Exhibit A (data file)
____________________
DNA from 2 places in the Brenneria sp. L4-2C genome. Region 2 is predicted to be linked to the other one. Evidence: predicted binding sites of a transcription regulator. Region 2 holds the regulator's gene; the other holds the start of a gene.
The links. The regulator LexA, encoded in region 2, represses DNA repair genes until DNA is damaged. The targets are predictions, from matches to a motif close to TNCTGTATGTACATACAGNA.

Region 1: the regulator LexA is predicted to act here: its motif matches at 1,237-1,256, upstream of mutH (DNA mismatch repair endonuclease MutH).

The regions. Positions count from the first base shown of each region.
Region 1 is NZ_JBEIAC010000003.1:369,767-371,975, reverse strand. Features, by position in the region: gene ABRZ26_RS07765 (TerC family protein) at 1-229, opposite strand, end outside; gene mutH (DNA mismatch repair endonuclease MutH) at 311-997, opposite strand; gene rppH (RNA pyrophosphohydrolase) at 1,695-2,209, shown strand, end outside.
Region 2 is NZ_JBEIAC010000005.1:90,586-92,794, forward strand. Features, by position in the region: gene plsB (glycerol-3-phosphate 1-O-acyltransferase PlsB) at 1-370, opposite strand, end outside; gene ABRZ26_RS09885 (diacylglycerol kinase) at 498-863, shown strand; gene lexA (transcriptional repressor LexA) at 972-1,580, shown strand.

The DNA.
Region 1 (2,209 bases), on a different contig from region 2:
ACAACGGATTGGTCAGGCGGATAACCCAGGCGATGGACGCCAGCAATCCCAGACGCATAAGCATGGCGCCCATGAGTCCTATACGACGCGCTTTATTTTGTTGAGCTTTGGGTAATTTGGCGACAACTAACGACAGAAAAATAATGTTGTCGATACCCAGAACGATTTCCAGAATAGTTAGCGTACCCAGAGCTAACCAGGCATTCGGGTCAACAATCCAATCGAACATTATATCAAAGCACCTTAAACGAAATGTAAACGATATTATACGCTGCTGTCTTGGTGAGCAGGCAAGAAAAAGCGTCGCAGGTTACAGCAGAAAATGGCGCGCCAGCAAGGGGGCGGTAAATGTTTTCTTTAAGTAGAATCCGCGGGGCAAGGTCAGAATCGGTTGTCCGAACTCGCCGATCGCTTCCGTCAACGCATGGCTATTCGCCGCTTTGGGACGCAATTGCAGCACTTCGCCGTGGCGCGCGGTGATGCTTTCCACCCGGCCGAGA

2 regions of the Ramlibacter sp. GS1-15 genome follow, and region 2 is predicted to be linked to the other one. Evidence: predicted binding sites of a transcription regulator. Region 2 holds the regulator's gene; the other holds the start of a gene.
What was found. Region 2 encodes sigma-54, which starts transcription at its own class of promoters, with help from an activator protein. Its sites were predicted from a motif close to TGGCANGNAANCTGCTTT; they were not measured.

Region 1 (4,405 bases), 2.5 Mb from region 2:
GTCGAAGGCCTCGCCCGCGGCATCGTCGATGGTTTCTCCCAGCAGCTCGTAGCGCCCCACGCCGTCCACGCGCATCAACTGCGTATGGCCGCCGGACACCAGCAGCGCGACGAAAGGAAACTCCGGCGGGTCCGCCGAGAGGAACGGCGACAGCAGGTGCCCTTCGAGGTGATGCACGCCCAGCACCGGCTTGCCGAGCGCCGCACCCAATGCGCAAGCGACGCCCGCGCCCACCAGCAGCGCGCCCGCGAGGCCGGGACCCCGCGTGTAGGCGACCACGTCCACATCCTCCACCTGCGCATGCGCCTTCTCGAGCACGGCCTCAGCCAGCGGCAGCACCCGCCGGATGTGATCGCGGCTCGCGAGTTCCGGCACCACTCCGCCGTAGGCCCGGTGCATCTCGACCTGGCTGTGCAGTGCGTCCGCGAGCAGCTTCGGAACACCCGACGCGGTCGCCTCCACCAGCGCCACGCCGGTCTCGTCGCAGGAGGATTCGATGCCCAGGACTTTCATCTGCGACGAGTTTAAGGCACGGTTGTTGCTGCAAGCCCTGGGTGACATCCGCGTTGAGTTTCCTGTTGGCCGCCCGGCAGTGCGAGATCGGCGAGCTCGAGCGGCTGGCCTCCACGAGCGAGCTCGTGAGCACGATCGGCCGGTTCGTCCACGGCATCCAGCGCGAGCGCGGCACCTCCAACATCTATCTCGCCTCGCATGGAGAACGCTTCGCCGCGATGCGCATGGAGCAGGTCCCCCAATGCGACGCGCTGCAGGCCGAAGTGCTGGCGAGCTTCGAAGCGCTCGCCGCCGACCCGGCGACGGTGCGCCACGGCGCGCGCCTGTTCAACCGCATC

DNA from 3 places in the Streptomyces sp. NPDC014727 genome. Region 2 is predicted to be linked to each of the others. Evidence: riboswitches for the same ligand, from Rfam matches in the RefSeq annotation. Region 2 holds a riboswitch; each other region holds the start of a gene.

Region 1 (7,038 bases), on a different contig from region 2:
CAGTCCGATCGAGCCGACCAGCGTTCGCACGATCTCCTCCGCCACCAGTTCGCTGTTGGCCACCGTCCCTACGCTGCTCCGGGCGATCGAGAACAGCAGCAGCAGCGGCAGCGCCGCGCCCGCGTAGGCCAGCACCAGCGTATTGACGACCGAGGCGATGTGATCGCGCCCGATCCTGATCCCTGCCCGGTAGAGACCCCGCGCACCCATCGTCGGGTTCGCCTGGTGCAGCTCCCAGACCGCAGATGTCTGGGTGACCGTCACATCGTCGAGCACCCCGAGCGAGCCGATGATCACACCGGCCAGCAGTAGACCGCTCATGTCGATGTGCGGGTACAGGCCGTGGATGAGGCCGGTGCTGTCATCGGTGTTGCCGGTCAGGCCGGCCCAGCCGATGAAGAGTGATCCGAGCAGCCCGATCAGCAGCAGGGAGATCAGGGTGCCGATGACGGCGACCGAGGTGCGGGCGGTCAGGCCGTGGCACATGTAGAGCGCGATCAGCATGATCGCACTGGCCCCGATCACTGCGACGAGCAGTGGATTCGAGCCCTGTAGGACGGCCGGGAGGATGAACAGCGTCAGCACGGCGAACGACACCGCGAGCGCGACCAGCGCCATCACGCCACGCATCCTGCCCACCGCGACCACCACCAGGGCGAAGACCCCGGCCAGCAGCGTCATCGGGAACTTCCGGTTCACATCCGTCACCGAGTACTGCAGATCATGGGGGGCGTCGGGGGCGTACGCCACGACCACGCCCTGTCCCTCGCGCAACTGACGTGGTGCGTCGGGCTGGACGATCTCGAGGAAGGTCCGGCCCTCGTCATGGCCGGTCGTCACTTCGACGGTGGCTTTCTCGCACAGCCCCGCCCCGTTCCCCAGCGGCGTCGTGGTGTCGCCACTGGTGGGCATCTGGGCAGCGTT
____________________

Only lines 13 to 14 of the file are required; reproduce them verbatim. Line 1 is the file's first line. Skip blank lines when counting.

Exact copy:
GTCGAAGGCCTCGCCCGCGGCATCGTCGATGGTTTCTCCCAGCAGCTCGTAGCGCCCCACGCCGTCCACGCGCATCAACTGCGTATGGCCGCCGGACACCAGCAGCGCGACGAAAGGAAACTCCGGCGGGTCCGCCGAGAGGAACGGCGACAGCAGGTGCCCTTCGAGGTGATGCACGCCCAGCACCGGCTTGCCGAGCGCCGCACCCAATGCGCAAGCGACGCCCGCGCCCACCAGCAGCGCGCCCGCGAGGCCGGGACCCCGCGTGTAGGCGACCACGTCCACATCCTCCACCTGCGCATGCGCCTTCTCGAGCACGGCCTCAGCCAGCGGCAGCACCCGCCGGATGTGATCGCGGCTCGCGAGTTCCGGCACCACTCCGCCGTAGGCCCGGTGCATCTCGACCTGGCTGTGCAGTGCGTCCGCGAGCAGCTTCGGAACACCCGACGCGGTCGCCTCCACCAGCGCCACGCCGGTCTCGTCGCAGGAGGATTCGATGCCCAGGACTTTCATCTGCGACGAGTTTAAGGCACGGTTGTTGCTGCAAGCCCTGGGTGACATCCGCGTTGAGTTTCCTGTTGGCCGCCCGGCAGTGCGAGATCGGCGAGCTCGAGCGGCTGGCCTCCACGAGCGAGCTCGTGAGCACGATCGGCCGGTTCGTCCACGGCATCCAGCGCGAGCGCGGCACCTCCAACATCTATCTCGCCTCGCATGGAGAACGCTTCGCCGCGATGCGCATGGAGCAGGTCCCCCAATGCGACGCGCTGCAGGCCGAAGTGCTGGCGAGCTTCGAAGCGCTCGCCGCCGACCCGGCGACGGTGCGCCACGGCGCGCGCCTGTTCAACCGCATC

DNA from 3 places in the Streptomyces sp. NPDC014727 genome. Region 2 is predicted to be linked to each of the others. Evidence: riboswitches for the same ligand, from Rfam matches in the RefSeq annotation. Region 2 holds a riboswitch; each other region holds the start of a gene.